Devil’s Club tea has long been known as being potent for respiratory ailments. The plant is also believed to have antimicrobial and antibacterial properties that made it a popular remedy amongst native American tribes.
Devil’s club is a large shrub that can largely be found in the cold forests of western North America, particularly in areas of Alaska, Oregon, Alberta and Montana. These may also be found in the fringes of the western shores and islands of Lake Superior.
Known by its official name of oplopanax horridum, devil’s club is closely related to the American ginseng. However, the marketing of devil’s club as a ginseng-like herb has been outlawed in an effort to protect the population of the plant as it has experienced rapid declines in the last few years.
Devil’s club possesses large palm-like leaves and straight, woody stems with brittle spines. It typically reaches a height of up to 4 feet. The flowers of the devil’s club plant are produced in dense umbels of about 10 to 20 centimetres. Each flower is small and has five greenish-white petals. Its fruit is a small red, shiny drupe measuring about 6 millimeters in diameter.
The following are the active constituencies of devil’s club: nerolidol, torreyol, dodinene, bulnesol, dodecenol, cadenene, cedrol, araliasides and panaxosides.
Devil’s club tea is usually prepared by scraping off the outer scaly bark, then peeling the inner bark until the harder wood is reached. The bark of the stem roots and true roots may also be used. Place the bark strips in a saucepan filled with water and bring the mix to a boil. Take it out of the heat and let simmer for about 5 minutes.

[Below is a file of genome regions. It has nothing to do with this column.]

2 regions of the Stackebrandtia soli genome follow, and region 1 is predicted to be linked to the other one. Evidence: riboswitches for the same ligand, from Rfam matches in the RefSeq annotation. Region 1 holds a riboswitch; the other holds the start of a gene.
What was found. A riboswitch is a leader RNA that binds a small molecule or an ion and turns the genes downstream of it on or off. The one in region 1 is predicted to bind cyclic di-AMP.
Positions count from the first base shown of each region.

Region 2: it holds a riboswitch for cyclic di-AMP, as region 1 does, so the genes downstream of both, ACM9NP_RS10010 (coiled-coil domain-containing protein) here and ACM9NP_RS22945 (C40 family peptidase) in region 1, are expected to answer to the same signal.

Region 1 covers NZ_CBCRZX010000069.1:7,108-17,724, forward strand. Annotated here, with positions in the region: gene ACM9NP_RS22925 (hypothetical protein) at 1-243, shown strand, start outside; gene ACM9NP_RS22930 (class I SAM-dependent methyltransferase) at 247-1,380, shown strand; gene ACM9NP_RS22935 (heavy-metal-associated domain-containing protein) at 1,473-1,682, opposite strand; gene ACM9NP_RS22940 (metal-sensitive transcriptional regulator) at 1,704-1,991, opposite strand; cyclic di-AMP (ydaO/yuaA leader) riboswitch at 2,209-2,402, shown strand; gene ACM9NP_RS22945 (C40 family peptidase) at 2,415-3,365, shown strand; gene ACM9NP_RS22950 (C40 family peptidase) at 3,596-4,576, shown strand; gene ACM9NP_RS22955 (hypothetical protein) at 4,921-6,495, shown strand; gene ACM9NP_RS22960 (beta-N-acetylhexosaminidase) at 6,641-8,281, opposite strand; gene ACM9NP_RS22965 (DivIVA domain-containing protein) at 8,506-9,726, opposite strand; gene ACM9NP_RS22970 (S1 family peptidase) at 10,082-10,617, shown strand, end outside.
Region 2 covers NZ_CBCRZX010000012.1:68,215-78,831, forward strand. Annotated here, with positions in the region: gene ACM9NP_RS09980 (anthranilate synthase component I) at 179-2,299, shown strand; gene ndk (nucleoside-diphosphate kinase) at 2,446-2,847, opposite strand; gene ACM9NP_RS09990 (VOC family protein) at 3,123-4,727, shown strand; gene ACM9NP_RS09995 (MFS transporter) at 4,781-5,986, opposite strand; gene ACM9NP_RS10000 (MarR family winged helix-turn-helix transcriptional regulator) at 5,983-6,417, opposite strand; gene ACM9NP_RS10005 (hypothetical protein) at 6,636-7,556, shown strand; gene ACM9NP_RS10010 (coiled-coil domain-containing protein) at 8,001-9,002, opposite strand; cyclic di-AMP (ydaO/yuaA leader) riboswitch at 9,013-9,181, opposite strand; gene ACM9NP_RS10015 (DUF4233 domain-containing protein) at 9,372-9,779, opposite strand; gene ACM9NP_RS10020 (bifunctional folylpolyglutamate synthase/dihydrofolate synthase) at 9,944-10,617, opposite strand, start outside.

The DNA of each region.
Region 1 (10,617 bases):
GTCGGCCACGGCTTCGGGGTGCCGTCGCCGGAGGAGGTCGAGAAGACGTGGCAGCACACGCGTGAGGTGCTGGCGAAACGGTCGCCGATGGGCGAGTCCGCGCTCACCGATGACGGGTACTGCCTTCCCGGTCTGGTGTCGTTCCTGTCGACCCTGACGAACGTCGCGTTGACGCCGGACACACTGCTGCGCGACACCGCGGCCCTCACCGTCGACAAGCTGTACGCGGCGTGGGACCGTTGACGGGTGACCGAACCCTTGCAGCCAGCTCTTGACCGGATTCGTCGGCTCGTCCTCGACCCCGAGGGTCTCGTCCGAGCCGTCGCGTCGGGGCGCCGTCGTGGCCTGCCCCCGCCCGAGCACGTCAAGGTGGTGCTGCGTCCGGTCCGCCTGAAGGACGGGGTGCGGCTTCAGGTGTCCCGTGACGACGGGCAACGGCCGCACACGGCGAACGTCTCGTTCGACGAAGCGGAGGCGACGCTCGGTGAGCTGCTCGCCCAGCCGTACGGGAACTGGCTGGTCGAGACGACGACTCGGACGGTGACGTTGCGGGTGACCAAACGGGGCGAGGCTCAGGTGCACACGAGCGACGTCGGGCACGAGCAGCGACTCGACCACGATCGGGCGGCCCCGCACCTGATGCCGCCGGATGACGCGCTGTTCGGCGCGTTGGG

The red fruits of the devil’s club are poisonous and should not be eaten or consumed. The leaves and stems should likewise not be consumed if the thorns have already hardened. People with diabetes and those being treated for the ailment should consult with their physician before taking devil’s club tea.
The following are the health benefits attributed to devil’s club tea:
- May help soften phlegm so it is easier expelled. It may also help increase bronchial secretions.
- Believed to help inhibit tuberculosis microbes.
- May help fight rheumatoid arthritis.
- May help in the treatment of insulin-resistant diabetes.
- Was used by the native Americans as a treatment for tumors.